This chapter summarizes three important methods for seismic transmission tomography: the interpretation of delays in onset times of seismic phases using ray theory, of cross-correlation delays using finite-frequency methods, and of full waveforms using adjoint techniques. Delay-time techniques differ importantly in one key aspect from full waveform inversions in that they are more linear. The inverse problem for onset times is usually small enough that it can be solved by matrix inversion; for waveform inversions gradient searches are generally needed, and for cross-correlation delays the solver depends on the size of the problem.
Onset times can simply be interpreted using the approximations of geometrical optics (ray theory). For cross-correlation delays one can use ray theory to compute the linearized dependency on model perturbations in a volume around the ray, if the observed phase travels a well-identified raypath. However, for diffracted pulses or headwaves, numerical solvers for the wavefield are needed. This is also the case for waveform inversions. Whatever the technique that is used, the resulting linearized system is usually underdetermined and needs to be regularized.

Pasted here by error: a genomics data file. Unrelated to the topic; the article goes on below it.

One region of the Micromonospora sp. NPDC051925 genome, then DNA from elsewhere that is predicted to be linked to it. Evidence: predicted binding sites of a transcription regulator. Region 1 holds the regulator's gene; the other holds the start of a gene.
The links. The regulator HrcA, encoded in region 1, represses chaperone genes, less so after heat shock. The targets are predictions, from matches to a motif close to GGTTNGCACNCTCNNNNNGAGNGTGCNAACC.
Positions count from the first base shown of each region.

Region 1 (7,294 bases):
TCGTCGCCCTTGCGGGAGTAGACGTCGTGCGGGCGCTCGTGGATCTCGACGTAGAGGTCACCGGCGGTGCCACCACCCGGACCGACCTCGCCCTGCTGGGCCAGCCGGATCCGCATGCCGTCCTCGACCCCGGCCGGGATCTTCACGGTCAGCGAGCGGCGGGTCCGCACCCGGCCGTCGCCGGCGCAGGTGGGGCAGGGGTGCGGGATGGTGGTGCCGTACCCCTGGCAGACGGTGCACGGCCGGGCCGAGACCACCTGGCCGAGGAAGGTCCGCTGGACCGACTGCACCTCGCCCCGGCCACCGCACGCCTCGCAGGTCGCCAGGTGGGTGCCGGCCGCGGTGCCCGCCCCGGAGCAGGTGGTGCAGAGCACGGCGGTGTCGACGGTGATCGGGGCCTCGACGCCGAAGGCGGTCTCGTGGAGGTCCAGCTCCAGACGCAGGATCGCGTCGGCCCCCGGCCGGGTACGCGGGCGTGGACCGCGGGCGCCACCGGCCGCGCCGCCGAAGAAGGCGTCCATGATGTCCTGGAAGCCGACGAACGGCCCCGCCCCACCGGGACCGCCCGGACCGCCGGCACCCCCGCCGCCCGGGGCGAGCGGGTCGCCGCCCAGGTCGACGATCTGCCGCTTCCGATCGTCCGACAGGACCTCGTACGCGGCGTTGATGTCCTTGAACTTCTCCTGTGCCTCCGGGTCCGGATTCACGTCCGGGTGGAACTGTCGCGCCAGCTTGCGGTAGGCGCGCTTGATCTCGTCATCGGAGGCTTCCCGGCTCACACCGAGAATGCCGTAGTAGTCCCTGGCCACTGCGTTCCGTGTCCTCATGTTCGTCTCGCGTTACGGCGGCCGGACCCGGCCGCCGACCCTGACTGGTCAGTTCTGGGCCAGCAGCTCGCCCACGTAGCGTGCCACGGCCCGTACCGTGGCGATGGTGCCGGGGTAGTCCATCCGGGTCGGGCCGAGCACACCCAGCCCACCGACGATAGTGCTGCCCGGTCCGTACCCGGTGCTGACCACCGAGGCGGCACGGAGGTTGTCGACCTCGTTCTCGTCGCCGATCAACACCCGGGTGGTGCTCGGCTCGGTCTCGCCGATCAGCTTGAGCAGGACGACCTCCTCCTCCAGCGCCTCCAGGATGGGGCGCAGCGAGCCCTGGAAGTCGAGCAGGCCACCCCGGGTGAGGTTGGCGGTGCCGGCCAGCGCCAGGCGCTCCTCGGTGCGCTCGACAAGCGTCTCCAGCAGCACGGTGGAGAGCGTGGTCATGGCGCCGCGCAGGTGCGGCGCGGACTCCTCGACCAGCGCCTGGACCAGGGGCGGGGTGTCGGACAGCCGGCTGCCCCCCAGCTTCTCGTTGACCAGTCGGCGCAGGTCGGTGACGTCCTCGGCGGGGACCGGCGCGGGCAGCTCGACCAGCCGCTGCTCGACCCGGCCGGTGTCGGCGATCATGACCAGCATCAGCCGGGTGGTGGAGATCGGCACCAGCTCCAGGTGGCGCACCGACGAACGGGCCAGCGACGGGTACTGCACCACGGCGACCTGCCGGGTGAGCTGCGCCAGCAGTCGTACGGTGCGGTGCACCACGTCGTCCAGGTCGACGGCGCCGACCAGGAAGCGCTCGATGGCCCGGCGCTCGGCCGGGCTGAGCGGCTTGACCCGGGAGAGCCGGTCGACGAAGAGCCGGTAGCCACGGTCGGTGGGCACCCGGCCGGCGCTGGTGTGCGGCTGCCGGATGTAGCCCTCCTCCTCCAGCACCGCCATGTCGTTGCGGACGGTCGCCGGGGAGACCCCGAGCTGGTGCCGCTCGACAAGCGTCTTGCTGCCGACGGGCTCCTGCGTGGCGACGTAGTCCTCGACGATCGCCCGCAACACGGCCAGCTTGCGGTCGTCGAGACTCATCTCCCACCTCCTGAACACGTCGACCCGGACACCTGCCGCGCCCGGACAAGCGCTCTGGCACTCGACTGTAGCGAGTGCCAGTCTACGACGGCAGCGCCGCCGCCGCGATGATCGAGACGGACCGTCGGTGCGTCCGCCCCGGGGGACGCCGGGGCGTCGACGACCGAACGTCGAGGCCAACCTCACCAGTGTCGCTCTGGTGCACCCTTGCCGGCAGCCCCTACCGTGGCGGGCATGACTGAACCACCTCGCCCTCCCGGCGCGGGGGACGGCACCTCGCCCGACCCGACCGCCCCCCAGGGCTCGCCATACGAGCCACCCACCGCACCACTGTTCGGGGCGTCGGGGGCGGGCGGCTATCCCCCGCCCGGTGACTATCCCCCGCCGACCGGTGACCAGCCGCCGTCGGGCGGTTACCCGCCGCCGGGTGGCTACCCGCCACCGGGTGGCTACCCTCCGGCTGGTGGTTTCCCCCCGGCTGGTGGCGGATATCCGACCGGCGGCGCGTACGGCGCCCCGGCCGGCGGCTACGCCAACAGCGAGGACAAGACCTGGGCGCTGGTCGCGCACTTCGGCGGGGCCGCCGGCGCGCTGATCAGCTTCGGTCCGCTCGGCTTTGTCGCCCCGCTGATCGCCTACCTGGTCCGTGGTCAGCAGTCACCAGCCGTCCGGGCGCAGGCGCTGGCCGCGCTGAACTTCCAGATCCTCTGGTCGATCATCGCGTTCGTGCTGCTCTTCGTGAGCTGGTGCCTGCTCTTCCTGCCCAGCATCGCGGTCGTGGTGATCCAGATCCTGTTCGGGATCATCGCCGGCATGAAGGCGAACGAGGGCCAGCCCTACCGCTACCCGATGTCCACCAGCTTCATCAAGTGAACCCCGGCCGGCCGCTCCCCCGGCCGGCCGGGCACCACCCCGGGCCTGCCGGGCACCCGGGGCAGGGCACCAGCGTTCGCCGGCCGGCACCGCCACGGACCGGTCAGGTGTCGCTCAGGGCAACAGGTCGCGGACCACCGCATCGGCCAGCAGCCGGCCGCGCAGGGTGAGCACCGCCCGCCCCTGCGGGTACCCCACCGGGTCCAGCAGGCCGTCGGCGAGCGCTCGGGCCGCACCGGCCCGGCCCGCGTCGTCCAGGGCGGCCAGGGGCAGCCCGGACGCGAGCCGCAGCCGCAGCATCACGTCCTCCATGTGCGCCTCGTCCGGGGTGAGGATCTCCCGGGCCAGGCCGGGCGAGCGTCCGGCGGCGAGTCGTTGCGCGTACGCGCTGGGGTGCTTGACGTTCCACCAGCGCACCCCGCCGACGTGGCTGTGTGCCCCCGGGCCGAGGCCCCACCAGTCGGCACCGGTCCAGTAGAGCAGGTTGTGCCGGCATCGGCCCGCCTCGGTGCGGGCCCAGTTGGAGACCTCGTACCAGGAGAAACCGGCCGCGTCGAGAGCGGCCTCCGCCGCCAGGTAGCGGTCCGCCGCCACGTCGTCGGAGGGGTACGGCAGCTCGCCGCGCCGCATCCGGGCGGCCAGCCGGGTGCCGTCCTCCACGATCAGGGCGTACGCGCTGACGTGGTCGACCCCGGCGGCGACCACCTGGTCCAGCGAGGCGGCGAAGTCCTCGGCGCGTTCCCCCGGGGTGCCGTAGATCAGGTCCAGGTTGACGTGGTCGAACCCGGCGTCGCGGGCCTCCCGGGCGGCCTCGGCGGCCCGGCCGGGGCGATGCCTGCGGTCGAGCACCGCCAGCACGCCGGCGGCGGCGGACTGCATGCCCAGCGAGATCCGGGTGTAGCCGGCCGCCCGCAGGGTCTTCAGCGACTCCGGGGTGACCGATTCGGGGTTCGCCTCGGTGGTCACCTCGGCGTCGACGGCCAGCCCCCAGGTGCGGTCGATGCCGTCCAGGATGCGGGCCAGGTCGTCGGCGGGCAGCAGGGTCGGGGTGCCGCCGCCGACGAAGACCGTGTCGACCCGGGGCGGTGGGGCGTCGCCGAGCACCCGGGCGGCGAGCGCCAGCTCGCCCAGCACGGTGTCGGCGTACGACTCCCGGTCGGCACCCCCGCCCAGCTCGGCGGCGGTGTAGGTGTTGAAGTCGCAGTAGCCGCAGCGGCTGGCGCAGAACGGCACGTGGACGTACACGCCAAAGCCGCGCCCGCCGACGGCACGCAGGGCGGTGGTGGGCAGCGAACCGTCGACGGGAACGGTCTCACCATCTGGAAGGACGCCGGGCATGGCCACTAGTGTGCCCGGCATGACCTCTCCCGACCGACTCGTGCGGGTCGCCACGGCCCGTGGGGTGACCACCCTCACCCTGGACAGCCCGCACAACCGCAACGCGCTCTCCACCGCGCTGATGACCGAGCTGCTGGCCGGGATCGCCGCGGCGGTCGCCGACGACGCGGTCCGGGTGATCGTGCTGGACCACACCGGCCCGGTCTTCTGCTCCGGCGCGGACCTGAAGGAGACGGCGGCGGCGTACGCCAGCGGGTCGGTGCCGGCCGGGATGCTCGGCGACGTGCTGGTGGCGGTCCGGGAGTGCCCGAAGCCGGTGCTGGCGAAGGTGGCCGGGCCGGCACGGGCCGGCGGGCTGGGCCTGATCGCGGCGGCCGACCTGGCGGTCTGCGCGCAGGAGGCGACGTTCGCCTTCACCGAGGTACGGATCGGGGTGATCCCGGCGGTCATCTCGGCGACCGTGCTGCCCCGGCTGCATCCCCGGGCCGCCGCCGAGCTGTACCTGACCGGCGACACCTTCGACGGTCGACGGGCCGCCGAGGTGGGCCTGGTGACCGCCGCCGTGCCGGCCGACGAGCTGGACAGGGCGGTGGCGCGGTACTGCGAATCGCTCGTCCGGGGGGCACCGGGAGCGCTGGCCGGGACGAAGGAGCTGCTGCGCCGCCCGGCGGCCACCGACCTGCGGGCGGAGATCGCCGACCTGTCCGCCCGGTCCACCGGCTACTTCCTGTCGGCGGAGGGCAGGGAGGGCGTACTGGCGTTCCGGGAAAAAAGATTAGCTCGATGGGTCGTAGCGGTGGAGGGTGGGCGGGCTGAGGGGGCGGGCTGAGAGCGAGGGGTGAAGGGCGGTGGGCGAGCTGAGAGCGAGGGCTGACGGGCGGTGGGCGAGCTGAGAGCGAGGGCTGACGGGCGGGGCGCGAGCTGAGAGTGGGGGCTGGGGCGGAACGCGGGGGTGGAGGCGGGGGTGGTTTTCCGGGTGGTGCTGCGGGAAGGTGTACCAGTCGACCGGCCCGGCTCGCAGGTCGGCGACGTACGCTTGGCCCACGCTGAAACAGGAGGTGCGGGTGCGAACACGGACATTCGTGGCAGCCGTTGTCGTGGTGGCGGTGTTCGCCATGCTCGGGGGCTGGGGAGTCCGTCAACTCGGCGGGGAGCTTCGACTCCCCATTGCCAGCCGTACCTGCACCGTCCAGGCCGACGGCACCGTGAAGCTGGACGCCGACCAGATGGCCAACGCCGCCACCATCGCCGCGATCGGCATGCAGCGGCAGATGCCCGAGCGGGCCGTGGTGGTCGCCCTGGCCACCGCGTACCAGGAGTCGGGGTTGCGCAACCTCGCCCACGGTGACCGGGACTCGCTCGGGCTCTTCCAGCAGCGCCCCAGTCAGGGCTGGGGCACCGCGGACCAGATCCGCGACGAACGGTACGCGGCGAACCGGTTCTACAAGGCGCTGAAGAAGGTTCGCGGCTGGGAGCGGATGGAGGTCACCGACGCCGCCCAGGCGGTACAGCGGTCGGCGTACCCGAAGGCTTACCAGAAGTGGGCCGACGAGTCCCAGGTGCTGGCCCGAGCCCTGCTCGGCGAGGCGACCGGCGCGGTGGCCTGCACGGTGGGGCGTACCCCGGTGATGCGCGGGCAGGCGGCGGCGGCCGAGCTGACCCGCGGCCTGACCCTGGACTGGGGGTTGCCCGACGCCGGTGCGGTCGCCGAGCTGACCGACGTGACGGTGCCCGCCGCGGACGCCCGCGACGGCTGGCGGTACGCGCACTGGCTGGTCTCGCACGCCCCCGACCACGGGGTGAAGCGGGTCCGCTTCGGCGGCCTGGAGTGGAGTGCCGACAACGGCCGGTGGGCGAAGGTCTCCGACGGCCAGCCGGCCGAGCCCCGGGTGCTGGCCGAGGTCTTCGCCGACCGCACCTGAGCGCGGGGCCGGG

Progress in the near future is to be expected from efforts to densify the network of seismometers and extending it to the oceanic domain, as well as from the continued growth in the power of supercomputing that will soon push waveform inversions to embrace the full frequency range of observed seismic signals.
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